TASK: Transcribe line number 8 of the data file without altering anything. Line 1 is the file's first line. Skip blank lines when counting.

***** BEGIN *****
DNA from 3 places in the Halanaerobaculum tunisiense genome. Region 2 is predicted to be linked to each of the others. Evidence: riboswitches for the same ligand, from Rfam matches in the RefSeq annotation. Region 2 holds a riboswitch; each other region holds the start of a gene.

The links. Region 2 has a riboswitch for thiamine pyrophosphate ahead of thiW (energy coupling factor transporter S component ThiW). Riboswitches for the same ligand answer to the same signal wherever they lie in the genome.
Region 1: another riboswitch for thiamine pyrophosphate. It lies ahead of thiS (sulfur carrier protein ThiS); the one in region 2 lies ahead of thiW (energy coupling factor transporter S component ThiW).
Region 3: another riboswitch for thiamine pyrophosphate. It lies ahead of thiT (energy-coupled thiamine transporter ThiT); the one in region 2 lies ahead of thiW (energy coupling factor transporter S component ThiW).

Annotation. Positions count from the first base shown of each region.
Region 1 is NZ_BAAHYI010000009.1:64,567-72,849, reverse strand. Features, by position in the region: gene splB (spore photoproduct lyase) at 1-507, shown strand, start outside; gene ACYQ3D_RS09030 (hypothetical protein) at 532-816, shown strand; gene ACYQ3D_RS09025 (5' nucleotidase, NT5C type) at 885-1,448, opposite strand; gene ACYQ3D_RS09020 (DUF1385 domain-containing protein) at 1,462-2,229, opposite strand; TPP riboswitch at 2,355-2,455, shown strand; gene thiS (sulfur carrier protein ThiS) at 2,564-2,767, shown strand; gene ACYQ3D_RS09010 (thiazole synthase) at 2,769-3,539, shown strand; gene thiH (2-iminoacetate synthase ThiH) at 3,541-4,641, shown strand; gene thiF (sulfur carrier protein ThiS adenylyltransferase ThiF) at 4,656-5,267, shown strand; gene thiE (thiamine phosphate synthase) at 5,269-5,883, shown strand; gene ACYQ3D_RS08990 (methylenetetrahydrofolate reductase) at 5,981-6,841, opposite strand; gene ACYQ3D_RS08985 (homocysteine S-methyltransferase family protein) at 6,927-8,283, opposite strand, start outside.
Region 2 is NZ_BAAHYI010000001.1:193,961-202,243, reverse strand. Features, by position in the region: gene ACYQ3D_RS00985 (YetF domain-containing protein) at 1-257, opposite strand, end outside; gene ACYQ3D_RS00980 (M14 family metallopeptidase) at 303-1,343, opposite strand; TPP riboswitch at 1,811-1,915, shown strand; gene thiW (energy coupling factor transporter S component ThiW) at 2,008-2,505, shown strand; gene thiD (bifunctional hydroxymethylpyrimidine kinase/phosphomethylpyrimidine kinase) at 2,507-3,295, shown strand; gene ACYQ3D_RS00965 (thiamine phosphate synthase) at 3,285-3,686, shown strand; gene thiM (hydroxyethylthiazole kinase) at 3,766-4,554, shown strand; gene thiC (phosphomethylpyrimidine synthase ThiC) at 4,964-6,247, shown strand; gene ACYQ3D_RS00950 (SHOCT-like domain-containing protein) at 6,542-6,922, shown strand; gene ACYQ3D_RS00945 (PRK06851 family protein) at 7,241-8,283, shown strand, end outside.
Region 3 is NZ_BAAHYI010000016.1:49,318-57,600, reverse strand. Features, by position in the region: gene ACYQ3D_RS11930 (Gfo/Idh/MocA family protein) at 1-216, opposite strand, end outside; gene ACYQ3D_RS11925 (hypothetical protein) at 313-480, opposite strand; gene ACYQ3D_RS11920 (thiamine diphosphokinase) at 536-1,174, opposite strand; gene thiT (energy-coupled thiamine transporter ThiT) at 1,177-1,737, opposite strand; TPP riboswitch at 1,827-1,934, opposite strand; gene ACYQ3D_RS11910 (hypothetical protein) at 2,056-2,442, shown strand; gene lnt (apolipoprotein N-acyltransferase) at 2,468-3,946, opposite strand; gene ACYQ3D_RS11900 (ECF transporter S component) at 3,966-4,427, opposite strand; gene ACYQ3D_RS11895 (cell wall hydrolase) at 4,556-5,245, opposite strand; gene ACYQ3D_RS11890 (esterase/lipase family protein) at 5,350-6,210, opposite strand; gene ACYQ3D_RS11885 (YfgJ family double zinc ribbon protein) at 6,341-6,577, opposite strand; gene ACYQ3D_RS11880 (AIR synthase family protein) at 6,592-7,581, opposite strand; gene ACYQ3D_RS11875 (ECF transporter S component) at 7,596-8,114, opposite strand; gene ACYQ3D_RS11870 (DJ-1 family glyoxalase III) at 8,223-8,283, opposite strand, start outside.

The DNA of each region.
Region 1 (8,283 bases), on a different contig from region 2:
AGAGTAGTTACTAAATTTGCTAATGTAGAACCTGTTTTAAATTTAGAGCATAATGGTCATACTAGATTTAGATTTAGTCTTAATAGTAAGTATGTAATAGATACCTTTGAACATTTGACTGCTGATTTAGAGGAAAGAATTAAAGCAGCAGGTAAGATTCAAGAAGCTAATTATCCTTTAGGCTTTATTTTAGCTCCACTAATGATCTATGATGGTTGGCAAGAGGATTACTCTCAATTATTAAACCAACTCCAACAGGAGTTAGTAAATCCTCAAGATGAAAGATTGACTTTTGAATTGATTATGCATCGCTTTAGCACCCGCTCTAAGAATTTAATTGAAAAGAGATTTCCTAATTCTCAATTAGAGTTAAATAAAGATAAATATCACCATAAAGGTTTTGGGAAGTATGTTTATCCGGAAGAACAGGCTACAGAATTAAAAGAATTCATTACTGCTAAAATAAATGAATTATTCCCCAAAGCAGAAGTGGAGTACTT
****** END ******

Region 3 is NZ_BAAHYI010000016.1:49,318-57,600, reverse strand. Features, by position in the region: gene ACYQ3D_RS11930 (Gfo/Idh/MocA family protein) at 1-216, opposite strand, end outside; gene ACYQ3D_RS11925 (hypothetical protein) at 313-480, opposite strand; gene ACYQ3D_RS11920 (thiamine diphosphokinase) at 536-1,174, opposite strand; gene thiT (energy-coupled thiamine transporter ThiT) at 1,177-1,737, opposite strand; TPP riboswitch at 1,827-1,934, opposite strand; gene ACYQ3D_RS11910 (hypothetical protein) at 2,056-2,442, shown strand; gene lnt (apolipoprotein N-acyltransferase) at 2,468-3,946, opposite strand; gene ACYQ3D_RS11900 (ECF transporter S component) at 3,966-4,427, opposite strand; gene ACYQ3D_RS11895 (cell wall hydrolase) at 4,556-5,245, opposite strand; gene ACYQ3D_RS11890 (esterase/lipase family protein) at 5,350-6,210, opposite strand; gene ACYQ3D_RS11885 (YfgJ family double zinc ribbon protein) at 6,341-6,577, opposite strand; gene ACYQ3D_RS11880 (AIR synthase family protein) at 6,592-7,581, opposite strand; gene ACYQ3D_RS11875 (ECF transporter S component) at 7,596-8,114, opposite strand; gene ACYQ3D_RS11870 (DJ-1 family glyoxalase III) at 8,223-8,283, opposite strand, start outside.